I brought a couple of pieces of the bacon to the folks who run the Chinese store from which I've bought the homemade lop yuk in the past, and we had a conversation about methods. Apparently, the shop owner's mom brines the strips for a while initially and then marinates them before curing them. She was also adamant that one should use the best shaoxing available, one with no salt added; I have a bottle of good stuff from that store that passes muster. I also cut them too thinly according to the proprietor, so next time, along with upping the sugar, I'll slice more thickly.

Having said that, I admit to being very proud of my lop yuk! They knew I was a bit of a food nut, but they were pretty blown away to see me walk in with that little gift.

edited to fix an unclear sentence -- ca

Edited by chrisamirault (log)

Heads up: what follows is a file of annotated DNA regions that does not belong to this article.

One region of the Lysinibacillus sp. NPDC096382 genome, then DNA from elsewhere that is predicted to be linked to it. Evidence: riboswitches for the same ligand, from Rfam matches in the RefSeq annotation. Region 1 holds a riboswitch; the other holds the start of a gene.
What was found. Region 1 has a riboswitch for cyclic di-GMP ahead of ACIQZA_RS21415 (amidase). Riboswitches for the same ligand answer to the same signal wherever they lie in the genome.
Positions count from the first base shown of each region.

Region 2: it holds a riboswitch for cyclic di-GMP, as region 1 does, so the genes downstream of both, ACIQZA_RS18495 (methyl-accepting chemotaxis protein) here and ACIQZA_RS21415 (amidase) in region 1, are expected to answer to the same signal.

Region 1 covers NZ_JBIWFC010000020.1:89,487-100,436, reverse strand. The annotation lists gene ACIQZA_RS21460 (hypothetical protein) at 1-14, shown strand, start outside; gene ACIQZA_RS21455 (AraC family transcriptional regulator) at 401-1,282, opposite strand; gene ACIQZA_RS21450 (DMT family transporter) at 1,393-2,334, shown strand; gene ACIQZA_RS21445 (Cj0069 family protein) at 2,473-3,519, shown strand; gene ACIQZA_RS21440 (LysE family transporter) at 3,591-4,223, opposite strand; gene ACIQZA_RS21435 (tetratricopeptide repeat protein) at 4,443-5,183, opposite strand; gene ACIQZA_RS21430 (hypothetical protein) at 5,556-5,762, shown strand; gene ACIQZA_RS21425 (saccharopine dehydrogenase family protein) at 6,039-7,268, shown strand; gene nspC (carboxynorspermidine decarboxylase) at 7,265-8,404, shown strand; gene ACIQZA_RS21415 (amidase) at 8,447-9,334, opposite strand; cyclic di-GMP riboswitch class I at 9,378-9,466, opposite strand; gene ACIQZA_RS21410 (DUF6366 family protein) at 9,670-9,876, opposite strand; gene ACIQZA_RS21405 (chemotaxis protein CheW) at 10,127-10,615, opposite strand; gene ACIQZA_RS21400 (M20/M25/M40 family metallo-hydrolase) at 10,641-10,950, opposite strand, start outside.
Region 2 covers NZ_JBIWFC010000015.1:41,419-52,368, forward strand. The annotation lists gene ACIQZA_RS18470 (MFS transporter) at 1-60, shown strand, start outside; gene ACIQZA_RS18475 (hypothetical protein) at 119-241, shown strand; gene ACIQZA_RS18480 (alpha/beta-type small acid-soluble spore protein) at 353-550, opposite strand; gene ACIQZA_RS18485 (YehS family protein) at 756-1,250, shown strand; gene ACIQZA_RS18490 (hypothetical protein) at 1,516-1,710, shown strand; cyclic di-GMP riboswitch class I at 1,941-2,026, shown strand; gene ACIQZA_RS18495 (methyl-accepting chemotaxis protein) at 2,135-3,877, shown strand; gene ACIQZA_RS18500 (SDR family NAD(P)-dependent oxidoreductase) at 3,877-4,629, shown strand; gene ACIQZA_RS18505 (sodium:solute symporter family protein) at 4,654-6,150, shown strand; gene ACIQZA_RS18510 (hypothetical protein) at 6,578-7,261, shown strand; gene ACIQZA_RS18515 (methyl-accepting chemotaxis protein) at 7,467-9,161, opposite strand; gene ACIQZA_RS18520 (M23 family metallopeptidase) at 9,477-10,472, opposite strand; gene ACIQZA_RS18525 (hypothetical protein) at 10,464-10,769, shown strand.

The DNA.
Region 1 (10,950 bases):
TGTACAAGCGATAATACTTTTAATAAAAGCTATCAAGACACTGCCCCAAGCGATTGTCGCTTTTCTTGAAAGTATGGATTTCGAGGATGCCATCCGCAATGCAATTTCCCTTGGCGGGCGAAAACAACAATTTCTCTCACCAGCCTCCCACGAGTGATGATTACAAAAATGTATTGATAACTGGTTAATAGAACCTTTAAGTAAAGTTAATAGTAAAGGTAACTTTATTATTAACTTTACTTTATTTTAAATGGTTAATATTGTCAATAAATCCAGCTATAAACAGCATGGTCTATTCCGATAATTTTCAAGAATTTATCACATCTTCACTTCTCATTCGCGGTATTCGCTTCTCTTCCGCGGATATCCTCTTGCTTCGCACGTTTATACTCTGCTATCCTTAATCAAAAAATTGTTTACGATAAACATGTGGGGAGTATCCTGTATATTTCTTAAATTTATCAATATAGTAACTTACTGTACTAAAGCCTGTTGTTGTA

Chris Amirault

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Can't compete with the lop yuk, but the corned beef came out great. Best I've ever had, although a little saltier than I'd like. Ridiculously easy, and an amazing transformation of a brisket.

"I don't mean to brag, I don't mean to boast;

but we like hot butter on our breakfast toast!"

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I sliced into my first peperone piece and it's very good, in spite of using too much Bactoferm. Has a nice spice level and good flavor. I think I'll use a coarse grind only next time as it seems too fine in texture.

Also made the breakfast sausage over the weekend. It improved greatly by aging overnight, the flavors married.

I had frozen some of the duck sausage and used it yesterday in a cassoulet of sorts with Rancho Gordo Runner Cannellini beans and Christmas Limas. What a treat on a cold night!

Now to get started on some bacon......

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Has anyone tried the Coppa recipe from Rhulman's book? I got air pocket and some interior mold. I was thinking that his recipe called for a large dice 2-3inches, i was going to cut it smaller 1/4 - 1/2 inch cubes before stuffing it. Any reccomendations?